The UN human rights chief has called for an international investigation into abuses in Kashmir, as his office released its first-ever report towards the end of June on alleged rights violations committed by both India and Pakistan in the disputed territory.
Zeid Ra’ad Al Hussein said he would urge the Human Rights Council, which opens a new session next week, “to consider establishing a Commission of Inquiry (COI) to conduct a comprehensive independent international investigation into allegations of human rights violations in Kashmir”.
“Alleged sites of mass graves in the Kashmir Valley and Jammu region should be investigated,” he said in a statement.
A COI is one of the UN’s highest-level probes, generally reserved for major crises like the conflict in Syria.
According to the 49-page report, Indian security forces have used excessive force in Kashmir and killed and wounded numerous civilians since 2016.
India, on its part, rejected the claims made in the report.
“The report violates India’s sovereignty and territorial integrity. The entire state of Jammu and Kashmir is an integral part of India. Pakistan is in illegal and forcible occupation of a part of the Indian state through aggression.”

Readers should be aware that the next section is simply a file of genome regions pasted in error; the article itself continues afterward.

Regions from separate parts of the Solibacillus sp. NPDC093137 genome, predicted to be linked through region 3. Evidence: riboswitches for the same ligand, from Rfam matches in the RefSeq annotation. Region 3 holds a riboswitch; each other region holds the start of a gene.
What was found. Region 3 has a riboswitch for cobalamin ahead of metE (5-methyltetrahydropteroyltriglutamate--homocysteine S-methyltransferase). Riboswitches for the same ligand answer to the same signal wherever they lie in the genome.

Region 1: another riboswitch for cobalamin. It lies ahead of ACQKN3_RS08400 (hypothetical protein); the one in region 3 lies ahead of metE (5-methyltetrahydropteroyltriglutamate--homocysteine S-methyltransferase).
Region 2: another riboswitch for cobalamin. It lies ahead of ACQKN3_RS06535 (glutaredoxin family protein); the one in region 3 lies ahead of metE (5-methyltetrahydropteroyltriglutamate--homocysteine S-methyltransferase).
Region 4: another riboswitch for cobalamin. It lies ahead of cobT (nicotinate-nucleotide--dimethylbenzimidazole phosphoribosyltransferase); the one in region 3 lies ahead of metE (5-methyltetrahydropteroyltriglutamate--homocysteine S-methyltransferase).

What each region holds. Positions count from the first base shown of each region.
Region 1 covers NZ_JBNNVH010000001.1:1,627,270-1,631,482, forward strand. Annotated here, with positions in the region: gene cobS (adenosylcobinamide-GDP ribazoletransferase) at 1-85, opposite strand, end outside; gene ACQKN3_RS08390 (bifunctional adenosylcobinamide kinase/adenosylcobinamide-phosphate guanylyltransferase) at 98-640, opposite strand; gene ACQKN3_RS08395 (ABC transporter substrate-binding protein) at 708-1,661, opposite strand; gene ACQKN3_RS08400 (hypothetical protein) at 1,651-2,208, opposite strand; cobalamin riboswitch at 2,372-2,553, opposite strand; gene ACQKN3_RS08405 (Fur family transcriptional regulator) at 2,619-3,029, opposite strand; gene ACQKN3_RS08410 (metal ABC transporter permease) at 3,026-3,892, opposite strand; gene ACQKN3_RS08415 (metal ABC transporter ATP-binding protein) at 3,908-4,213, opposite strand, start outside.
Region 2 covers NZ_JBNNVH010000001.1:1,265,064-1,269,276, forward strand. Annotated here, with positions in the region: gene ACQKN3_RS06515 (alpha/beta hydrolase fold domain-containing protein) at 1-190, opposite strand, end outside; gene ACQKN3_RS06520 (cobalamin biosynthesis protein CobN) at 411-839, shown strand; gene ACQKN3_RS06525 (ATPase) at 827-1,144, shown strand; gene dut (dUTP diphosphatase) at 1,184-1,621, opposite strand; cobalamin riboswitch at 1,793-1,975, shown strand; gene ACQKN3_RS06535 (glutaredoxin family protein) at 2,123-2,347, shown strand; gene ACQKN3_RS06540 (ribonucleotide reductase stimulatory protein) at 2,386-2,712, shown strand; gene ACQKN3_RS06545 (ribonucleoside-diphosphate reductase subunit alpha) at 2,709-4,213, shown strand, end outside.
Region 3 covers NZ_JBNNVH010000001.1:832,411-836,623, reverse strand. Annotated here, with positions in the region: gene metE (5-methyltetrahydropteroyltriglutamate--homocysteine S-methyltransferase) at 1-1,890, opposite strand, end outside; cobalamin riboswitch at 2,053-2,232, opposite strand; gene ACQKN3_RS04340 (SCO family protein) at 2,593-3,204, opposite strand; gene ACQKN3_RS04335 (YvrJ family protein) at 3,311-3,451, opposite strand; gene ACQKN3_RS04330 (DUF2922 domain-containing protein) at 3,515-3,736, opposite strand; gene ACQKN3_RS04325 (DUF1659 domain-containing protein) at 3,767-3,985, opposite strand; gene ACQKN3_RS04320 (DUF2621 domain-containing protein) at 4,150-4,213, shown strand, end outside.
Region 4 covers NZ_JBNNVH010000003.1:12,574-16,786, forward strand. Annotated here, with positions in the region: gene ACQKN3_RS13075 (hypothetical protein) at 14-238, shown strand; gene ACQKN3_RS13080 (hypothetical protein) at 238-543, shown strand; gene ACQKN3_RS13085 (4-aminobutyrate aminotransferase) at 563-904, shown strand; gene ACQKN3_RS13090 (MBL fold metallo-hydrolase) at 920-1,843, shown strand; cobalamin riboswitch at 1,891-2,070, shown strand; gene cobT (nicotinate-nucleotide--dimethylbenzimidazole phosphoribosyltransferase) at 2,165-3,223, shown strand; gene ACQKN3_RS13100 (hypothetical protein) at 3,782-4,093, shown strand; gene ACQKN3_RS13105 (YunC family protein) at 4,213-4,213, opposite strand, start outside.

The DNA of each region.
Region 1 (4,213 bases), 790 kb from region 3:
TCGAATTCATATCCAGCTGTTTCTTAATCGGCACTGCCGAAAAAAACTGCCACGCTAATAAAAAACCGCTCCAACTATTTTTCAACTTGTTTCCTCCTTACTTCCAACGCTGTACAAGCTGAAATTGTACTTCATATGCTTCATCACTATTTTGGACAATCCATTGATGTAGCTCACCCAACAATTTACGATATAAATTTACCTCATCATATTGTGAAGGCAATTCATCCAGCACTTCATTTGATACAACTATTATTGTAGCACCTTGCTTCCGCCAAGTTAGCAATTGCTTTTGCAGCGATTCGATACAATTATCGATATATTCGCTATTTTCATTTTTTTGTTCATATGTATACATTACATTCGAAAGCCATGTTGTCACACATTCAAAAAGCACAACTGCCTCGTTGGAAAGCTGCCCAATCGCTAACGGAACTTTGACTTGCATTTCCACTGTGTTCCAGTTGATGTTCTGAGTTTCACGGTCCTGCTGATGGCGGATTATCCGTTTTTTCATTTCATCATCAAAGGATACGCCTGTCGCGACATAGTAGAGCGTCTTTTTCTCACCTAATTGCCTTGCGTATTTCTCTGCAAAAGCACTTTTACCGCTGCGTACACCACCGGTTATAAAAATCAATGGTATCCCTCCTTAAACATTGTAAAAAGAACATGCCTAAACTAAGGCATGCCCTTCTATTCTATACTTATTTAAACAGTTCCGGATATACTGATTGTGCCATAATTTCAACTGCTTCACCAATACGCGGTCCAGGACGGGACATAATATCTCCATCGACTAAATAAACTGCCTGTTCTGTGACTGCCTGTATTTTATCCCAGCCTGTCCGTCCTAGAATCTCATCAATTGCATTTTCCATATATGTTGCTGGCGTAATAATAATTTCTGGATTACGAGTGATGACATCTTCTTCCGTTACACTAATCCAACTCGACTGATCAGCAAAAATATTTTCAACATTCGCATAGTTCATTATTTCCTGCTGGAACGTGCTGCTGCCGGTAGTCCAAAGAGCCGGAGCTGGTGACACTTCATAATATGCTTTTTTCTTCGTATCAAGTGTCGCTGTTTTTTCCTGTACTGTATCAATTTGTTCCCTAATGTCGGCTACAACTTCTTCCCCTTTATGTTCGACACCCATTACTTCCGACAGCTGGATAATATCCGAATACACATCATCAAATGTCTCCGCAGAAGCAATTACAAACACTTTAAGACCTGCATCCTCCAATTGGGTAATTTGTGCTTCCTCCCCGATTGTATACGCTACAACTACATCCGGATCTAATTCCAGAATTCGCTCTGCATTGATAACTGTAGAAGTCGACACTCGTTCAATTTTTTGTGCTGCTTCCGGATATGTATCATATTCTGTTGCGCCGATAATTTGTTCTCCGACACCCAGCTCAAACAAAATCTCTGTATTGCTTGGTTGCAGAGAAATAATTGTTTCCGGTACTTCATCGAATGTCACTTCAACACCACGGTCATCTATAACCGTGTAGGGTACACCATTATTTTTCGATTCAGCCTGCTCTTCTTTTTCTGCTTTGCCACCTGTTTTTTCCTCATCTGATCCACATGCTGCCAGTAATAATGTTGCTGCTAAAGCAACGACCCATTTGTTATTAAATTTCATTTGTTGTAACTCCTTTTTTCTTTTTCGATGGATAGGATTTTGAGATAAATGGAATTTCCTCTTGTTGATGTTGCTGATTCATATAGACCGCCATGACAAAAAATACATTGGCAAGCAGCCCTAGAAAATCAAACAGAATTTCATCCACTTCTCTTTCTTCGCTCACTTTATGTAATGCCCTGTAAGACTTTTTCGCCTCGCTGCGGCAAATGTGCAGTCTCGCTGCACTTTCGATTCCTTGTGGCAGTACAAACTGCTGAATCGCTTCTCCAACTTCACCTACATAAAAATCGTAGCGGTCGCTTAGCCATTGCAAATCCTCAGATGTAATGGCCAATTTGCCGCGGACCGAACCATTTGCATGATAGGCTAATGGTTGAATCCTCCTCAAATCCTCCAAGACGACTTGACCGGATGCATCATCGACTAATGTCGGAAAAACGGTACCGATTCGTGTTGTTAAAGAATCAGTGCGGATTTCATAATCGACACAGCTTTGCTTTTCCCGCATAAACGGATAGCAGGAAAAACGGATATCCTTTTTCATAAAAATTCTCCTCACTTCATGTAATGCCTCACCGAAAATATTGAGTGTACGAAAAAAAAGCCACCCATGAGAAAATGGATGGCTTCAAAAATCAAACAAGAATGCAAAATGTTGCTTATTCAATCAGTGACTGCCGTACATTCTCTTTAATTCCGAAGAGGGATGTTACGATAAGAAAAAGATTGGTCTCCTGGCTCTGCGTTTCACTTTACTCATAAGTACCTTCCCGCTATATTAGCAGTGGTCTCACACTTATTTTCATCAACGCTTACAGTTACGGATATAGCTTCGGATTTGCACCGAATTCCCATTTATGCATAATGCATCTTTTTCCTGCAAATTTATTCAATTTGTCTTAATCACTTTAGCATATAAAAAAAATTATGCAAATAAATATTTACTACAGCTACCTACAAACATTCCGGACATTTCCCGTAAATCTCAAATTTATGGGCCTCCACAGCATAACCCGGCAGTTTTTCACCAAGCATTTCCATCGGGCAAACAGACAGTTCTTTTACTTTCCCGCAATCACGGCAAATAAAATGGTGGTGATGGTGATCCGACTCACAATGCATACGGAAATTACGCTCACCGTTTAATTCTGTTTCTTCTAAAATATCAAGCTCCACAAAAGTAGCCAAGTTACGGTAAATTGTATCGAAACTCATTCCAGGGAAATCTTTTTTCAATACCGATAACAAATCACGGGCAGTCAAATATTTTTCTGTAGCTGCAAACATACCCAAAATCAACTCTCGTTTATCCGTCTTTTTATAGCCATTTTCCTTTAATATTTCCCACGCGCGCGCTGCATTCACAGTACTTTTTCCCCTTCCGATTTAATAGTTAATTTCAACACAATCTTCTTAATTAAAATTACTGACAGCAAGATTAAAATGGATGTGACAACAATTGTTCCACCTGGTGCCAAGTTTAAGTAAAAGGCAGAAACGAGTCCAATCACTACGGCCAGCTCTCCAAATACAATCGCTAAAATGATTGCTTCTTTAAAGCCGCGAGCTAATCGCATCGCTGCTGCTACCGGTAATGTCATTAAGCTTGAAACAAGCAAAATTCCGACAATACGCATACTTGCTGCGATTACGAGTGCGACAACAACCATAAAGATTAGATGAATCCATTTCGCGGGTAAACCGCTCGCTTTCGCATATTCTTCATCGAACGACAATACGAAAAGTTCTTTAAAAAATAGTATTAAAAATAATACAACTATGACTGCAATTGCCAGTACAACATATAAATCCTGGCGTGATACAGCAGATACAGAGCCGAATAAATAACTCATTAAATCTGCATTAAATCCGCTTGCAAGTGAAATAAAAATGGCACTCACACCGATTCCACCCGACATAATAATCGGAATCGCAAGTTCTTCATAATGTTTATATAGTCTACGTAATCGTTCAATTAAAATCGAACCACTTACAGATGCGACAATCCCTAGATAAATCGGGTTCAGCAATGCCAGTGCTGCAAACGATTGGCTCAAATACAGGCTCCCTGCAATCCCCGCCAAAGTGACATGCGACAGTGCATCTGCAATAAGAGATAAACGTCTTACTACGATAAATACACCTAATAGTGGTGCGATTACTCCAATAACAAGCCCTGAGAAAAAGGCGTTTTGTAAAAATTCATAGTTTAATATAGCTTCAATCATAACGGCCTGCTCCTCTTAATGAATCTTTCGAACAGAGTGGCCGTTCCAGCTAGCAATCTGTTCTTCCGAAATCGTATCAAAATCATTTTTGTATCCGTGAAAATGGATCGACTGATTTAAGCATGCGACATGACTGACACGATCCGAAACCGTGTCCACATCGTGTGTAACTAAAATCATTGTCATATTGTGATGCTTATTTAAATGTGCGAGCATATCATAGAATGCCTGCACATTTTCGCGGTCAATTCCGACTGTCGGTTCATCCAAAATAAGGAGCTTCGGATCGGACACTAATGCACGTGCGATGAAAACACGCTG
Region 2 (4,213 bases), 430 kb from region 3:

Turning to territory under Pakistan’s control, the report identifies “a range of human rights abuses,” but notes that they “are of a different calibre or magnitude and of a more structural nature”.
Pakistan should “end the misuse of anti-terror legislation to persecute those engaging in peaceful political and civil activities and those who express dissent,” the UN said.
The findings come amid a precarious security situation in Kashmir, where Indian forces have been running a military offensive against rebels in recent years.
The report said that Al Hussein met representatives of both governments following an upsurge of violence in July 2016, triggered by India’s killing of Burhan Wani, a 22-year-rebel commander.
Concerned by what the UN termed “large and unprecedented” protests after Wani’s death, Al Hussein asked for “unconditional access” to Kashmir, but neither government agreed.
His office then began remote monitoring of the region, ultimately producing a report covering alleged abuses between January 2016 and April of this year.
Activists estimate that up to 145 civilians were killed by security forces and up to 20 civilians were killed by armed groups in the same period, the report said.
The report also criticised the use of pellet shotguns by security forces to quell the protests, which caused eye injuries in more than 6,000 people.
It called for the repeal of Armed Forces Special Powers Act 1990 (AFSPA), a law that gives security forces immunity from prosecution.
“Impunity for human rights violations and lack of access to justice are key human rights challenges in the state of Jammu and Kashmir,” the report said.
India has about 500,000 soldiers in the part of Kashmir it controls, where armed groups are fighting for independence or a merger with Pakistan.
(Adapted from Aljazeera)